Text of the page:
Lean Supply Chain
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Lean Supply Chain. The History, Application, and Life after Live. Agenda. Introductions Lean Definitions History of Lean Practical approach to Lean – Supply Chain deployment Deployment discussion Wrap up and questions. Introductions.

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Lean supply chain

Lean Supply Chain

The History, Application, and Life after Live


Agenda

Agenda

  • Introductions

  • Lean Definitions

  • History of Lean

  • Practical approach to Lean – Supply Chain deployment

  • Deployment discussion

  • Wrap up and questions


Introductions

Introductions

  • Why have a Chief Operating Officer of a Human Resource Consulting Company speak on Lean and Supply Chain?

    • Background

    • Principles created from desire to improve Manufacturing Operations

    • Finite ability to streamline operations

      • Systems

      • Measure results

    • Continuous Improvement initiatives

    • Examples


Lean definitions

Lean Definitions

It is not Supply chain on a diet

It is not a stand alone process

Requires a cultural change within most organizations


Lean definitions1

Lean Definitions

Lean*

Production practice that considers the expenditure of resources for any goal other than the creation of value for the end customer to be wasteful, and thus a target for elimination

Value

Any action or process that a customer would be willing to pay for

Create “More Value with Less Work”

*Wikipedia definition


Traditional vs lean

Traditional vs. Lean

Traditional Perspective

Lean Perspective

  • Some defects are acceptable

  • Errors will be caught by inspectors

  • Defects are fixed later

  • Higher quality = higher cost

  • Suppliers are adversaries

  • Quality results from inspection

  • Buy from lowest bidder

  • Low quality is caused by people

  • Quality is a function of the shop floor

  • Quality is the responsibility of QC

  • Management must discover problems

  • Statistics constitute a complex tool

  • Defects are never acceptable

  • Employees catch mistakes

  • Defects are fixed now

  • Higher quality = higher profits/lower costs

  • Suppliers are trusted team members

  • Quality built into the product/process

  • Buy for quality/reliability

  • Low quality is caused by poor process management

  • Quality is a function of all functions

  • Quality is everyone's responsibility

  • Employees discover problems

  • Statistics can be used by anyone


Why deploy lean

Why deploy Lean?

% improvement

Base year

Base +5

Inventory Turns15 50333

On-time ship %9799.99 3

Customer order ship time 8 4 50

SalesBase$Base X2$100

Defects (PPM) 50 2 96

Data entry (hrs/week) y .25y 75

PO releaseHours1 Min 99

Mat’l Mgt work week (hrs) 60+ 40+ 33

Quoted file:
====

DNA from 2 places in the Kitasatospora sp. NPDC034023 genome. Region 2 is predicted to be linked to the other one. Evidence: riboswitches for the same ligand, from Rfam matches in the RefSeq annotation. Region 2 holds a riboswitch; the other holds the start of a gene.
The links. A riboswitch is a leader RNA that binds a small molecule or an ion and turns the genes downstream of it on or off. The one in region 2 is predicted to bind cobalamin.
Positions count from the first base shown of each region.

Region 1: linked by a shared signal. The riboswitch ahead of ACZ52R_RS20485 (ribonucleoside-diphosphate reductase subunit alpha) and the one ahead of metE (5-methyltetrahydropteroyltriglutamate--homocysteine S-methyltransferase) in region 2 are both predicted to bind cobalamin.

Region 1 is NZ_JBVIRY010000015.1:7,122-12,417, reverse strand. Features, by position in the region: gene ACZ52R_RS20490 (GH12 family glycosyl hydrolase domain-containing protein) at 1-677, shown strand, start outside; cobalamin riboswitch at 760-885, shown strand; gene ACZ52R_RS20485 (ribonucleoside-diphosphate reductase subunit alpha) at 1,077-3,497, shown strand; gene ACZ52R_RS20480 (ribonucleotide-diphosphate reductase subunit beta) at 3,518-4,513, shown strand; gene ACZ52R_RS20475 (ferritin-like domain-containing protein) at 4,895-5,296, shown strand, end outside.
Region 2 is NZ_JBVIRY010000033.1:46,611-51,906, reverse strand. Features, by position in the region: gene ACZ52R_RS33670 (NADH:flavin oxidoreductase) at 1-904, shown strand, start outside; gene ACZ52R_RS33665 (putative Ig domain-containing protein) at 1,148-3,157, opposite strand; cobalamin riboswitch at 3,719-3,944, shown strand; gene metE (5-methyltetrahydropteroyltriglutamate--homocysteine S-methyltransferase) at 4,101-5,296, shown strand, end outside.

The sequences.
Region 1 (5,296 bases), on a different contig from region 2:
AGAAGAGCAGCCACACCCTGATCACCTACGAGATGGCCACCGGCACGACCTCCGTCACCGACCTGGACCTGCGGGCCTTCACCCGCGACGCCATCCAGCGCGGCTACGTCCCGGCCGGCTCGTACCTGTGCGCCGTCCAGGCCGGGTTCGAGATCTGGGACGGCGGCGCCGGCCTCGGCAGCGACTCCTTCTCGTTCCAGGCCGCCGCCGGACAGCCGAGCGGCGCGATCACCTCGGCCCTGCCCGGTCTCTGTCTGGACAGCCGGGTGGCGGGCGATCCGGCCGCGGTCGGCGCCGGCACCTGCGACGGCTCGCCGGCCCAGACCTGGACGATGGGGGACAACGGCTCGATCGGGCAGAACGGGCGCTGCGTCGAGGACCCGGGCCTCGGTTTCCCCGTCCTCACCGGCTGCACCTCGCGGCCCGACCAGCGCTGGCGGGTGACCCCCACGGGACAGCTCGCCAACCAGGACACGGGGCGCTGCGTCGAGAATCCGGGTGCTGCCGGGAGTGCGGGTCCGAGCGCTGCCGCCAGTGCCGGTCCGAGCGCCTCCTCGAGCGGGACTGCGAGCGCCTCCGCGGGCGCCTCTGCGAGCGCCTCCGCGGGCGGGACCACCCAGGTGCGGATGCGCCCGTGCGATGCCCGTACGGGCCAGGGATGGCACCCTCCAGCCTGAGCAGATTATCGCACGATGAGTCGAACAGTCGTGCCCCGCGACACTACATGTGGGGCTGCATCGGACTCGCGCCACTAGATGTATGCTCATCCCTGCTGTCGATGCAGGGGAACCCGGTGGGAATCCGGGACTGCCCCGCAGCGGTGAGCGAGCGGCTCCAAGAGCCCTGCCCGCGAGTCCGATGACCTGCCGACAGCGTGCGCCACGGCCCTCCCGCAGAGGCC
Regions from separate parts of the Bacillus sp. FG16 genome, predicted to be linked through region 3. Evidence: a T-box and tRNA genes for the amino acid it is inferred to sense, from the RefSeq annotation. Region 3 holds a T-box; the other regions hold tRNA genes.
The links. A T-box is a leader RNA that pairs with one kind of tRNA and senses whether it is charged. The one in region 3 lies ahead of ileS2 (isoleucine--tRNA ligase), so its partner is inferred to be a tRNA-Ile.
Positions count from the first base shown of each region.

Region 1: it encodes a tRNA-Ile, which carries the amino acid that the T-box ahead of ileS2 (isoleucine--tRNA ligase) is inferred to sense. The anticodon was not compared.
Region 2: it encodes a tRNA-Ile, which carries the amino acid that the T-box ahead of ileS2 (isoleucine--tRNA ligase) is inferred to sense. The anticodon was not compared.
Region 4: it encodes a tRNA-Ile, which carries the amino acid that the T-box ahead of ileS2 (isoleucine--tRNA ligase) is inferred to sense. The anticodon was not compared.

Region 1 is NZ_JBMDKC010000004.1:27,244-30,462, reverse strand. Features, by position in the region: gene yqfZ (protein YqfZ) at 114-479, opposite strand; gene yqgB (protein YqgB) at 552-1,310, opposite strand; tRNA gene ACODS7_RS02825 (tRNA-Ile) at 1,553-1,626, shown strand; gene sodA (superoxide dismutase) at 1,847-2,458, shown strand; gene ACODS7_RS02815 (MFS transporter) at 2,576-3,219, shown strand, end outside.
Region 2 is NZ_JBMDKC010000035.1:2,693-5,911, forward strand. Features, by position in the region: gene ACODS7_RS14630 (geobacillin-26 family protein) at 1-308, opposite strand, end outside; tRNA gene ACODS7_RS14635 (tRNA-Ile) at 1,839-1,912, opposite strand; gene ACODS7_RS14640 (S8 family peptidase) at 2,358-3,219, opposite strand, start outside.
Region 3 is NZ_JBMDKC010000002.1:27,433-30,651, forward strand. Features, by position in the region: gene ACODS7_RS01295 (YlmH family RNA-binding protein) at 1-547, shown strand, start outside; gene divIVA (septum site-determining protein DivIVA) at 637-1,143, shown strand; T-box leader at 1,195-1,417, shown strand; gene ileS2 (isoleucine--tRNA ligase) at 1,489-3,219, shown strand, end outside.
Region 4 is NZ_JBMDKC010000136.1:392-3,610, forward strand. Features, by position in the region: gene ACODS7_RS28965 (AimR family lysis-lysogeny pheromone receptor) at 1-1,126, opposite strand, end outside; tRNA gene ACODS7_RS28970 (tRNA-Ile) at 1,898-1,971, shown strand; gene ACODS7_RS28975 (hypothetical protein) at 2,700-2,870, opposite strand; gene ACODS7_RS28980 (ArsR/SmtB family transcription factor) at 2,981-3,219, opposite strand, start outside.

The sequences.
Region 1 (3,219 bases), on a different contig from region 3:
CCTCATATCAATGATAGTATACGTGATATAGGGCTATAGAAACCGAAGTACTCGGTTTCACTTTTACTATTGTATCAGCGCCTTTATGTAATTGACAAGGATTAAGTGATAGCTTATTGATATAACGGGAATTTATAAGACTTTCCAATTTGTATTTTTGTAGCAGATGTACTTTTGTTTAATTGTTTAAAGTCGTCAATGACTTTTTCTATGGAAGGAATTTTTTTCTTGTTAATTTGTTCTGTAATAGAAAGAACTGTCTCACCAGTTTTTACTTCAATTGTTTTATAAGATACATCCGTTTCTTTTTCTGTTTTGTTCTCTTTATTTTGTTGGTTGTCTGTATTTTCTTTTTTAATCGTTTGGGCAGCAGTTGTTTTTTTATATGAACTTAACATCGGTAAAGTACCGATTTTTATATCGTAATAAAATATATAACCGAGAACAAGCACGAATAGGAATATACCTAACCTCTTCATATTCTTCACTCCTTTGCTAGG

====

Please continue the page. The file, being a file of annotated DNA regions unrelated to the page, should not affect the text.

Automotive manufacturing company results from a 5 year period

By focusing on the Value Proposition your organization has to offer in the marketplace, the reward is virtually unlimited


History of lean summary

History of Lean - Summary

  • Foundation built in United States in early 1900’s

  • After world war II concepts expanded in Japan – Toyota

  • Industrial Revolution in United States masked impending quality and cost Tsunami

  • 1980’s saw the rebirth of the United States quality programs

  • Late 1990’s early 2000’s began Holistic movement of quality to back office operations

  • Key concept:

    Lean is focused on getting the RIGHT things to the RIGHT place at the RIGHT time in the RIGHT quantity – while minimizing waste and implementing continuous improvement


Lean supply chain key tenet

Lean & Supply Chain Key Tenet

  • Key Tenet of Lean is Elimination of Waste

  • To eliminate – Must first understand

  • Shigeo Shingo noted

    • Only the last turn of the bolt tightens it – the rest is just movement

  • Toyota defined 3 types of waste

    • Muri

    • Mura

    • Muda


Types of waste defined

Types of WasteDefined

  • Muri

    • Unreasonable work management imposes on people and machines

    • Ask for higher performance than person or machine can achieve with out taking shortcuts

    • Usual cause of variations in product quality and output

    • Focuses on the preparation and planning of the process – what work can be avoided by design

  • Mura

    • Focus on implementation of work design

    • Elimination of fluctuations at scheduling or operations level – i.e. quality or volume

  • Muda

    • Results of the design and implementation of the process (Muri & Mura)

    • Managements role to investigate causes of variations caused by Muri and Mura

    • Feedback to the Muri


Typical example

Typical Example

  • Quarter end –

    • “make the numbers” edict comes out

    • Demand is increased to make plan (Mura)

    • System is stressed causing extra capacity to be squeezed from the process

      • Standards relaxed

      • Short-cuts taken

    • Muri – Focus on shipping product at all cost - leading to downtime, mistakes, waiting, rework - Waste

    • Leads to Muda

      • Transportation (Moving products not required to perform the process)

      • Inventory (not all WIP being processed)

      • Motion (excess movement of people and materials)

      • Waiting (Queue times extend)

      • Overproduction ( build to stock)

      • Over Processing ( equipment & process not geared for increased volume)

      • Defects (Increase in rework and inspection)


Waste elimination

Waste Elimination

Three underlying Waste Elimination methods

  • Pull Scheduling

    Make what the customer is buying today

  • Takt time

    Change processes to run at rate which output is required

  • Flow Production

    Rearrange processes to eliminate batch processing

    Strive for most efficient way to process one (1)


Best in class misperception

Best In ClassMisperception

  • Best in Class Companies*

    • 96% of orders delivered to customers complete and on time

    • 96% of orders received from suppliers complete and on time

    • Decreased by 3% total landed costs per unit in past year

    • Decreased by 3% supply chain execution cost relative to revenue

      *Aberdeen Group


Focus shift

Focus shift

Supply Chain Personnel Today

Kaizen

Acquisition

Product Line Profitability